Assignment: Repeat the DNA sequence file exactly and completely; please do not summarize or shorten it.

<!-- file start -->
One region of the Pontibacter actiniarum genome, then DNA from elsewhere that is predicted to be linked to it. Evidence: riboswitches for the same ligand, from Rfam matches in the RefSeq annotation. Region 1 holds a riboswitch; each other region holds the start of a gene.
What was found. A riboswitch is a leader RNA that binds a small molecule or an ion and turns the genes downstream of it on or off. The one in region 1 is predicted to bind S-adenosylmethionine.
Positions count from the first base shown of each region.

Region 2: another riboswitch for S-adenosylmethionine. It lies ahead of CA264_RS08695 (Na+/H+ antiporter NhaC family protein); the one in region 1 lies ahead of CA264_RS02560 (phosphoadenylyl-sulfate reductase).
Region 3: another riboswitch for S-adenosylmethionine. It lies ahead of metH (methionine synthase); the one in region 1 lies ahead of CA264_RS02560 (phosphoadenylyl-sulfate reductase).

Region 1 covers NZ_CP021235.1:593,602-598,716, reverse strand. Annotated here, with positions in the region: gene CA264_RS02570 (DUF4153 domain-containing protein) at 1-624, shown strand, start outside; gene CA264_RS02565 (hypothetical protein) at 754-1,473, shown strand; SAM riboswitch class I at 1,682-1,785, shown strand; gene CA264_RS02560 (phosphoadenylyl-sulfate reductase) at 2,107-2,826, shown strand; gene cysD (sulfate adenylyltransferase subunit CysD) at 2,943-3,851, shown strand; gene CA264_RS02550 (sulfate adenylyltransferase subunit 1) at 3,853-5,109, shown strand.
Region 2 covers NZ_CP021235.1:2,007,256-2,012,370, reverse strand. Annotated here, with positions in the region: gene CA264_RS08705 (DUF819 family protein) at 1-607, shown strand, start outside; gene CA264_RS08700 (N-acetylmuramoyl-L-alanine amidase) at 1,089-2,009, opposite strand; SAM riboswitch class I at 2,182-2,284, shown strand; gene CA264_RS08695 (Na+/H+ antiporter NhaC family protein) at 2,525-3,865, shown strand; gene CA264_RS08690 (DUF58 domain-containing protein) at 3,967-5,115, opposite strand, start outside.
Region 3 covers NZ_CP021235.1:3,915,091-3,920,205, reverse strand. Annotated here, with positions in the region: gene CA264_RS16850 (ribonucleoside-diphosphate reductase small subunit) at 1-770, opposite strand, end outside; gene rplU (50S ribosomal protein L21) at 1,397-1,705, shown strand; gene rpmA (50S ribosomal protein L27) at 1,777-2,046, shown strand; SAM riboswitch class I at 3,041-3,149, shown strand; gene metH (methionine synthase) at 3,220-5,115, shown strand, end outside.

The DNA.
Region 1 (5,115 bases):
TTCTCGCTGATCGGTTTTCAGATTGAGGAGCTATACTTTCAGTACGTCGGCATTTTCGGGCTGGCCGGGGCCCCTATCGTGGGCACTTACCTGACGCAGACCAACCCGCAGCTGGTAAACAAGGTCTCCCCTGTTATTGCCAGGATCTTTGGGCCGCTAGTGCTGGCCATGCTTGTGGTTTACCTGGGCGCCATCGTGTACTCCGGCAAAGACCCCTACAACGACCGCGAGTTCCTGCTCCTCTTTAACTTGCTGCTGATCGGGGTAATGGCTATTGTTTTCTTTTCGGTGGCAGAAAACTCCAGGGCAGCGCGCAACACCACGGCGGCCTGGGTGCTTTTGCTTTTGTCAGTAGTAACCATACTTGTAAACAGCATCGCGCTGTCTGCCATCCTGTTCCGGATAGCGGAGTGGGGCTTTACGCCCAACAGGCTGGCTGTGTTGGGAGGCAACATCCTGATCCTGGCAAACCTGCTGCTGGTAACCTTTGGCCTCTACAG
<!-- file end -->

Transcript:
One region of the Pontibacter actiniarum genome, then DNA from elsewhere that is predicted to be linked to it. Evidence: riboswitches for the same ligand, from Rfam matches in the RefSeq annotation. Region 1 holds a riboswitch; each other region holds the start of a gene.
What was found. A riboswitch is a leader RNA that binds a small molecule or an ion and turns the genes downstream of it on or off. The one in region 1 is predicted to bind S-adenosylmethionine.
Positions count from the first base shown of each region.

Region 2: another riboswitch for S-adenosylmethionine. It lies ahead of CA264_RS08695 (Na+/H+ antiporter NhaC family protein); the one in region 1 lies ahead of CA264_RS02560 (phosphoadenylyl-sulfate reductase).
Region 3: another riboswitch for S-adenosylmethionine. It lies ahead of metH (methionine synthase); the one in region 1 lies ahead of CA264_RS02560 (phosphoadenylyl-sulfate reductase).

Region 1 covers NZ_CP021235.1:593,602-598,716, reverse strand. Annotated here, with positions in the region: gene CA264_RS02570 (DUF4153 domain-containing protein) at 1-624, shown strand, start outside; gene CA264_RS02565 (hypothetical protein) at 754-1,473, shown strand; SAM riboswitch class I at 1,682-1,785, shown strand; gene CA264_RS02560 (phosphoadenylyl-sulfate reductase) at 2,107-2,826, shown strand; gene cysD (sulfate adenylyltransferase subunit CysD) at 2,943-3,851, shown strand; gene CA264_RS02550 (sulfate adenylyltransferase subunit 1) at 3,853-5,109, shown strand.
Region 2 covers NZ_CP021235.1:2,007,256-2,012,370, reverse strand. Annotated here, with positions in the region: gene CA264_RS08705 (DUF819 family protein) at 1-607, shown strand, start outside; gene CA264_RS08700 (N-acetylmuramoyl-L-alanine amidase) at 1,089-2,009, opposite strand; SAM riboswitch class I at 2,182-2,284, shown strand; gene CA264_RS08695 (Na+/H+ antiporter NhaC family protein) at 2,525-3,865, shown strand; gene CA264_RS08690 (DUF58 domain-containing protein) at 3,967-5,115, opposite strand, start outside.
Region 3 covers NZ_CP021235.1:3,915,091-3,920,205, reverse strand. Annotated here, with positions in the region: gene CA264_RS16850 (ribonucleoside-diphosphate reductase small subunit) at 1-770, opposite strand, end outside; gene rplU (50S ribosomal protein L21) at 1,397-1,705, shown strand; gene rpmA (50S ribosomal protein L27) at 1,777-2,046, shown strand; SAM riboswitch class I at 3,041-3,149, shown strand; gene metH (methionine synthase) at 3,220-5,115, shown strand, end outside.

The DNA.
Region 1 (5,115 bases):
TTCTCGCTGATCGGTTTTCAGATTGAGGAGCTATACTTTCAGTACGTCGGCATTTTCGGGCTGGCCGGGGCCCCTATCGTGGGCACTTACCTGACGCAGACCAACCCGCAGCTGGTAAACAAGGTCTCCCCTGTTATTGCCAGGATCTTTGGGCCGCTAGTGCTGGCCATGCTTGTGGTTTACCTGGGCGCCATCGTGTACTCCGGCAAAGACCCCTACAACGACCGCGAGTTCCTGCTCCTCTTTAACTTGCTGCTGATCGGGGTAATGGCTATTGTTTTCTTTTCGGTGGCAGAAAACTCCAGGGCAGCGCGCAACACCACGGCGGCCTGGGTGCTTTTGCTTTTGTCAGTAGTAACCATACTTGTAAACAGCATCGCGCTGTCTGCCATCCTGTTCCGGATAGCGGAGTGGGGCTTTACGCCCAACAGGCTGGCTGTGTTGGGAGGCAACATCCTGATCCTGGCAAACCTGCTGCTGGTAACCTTTGGCCTCTACAG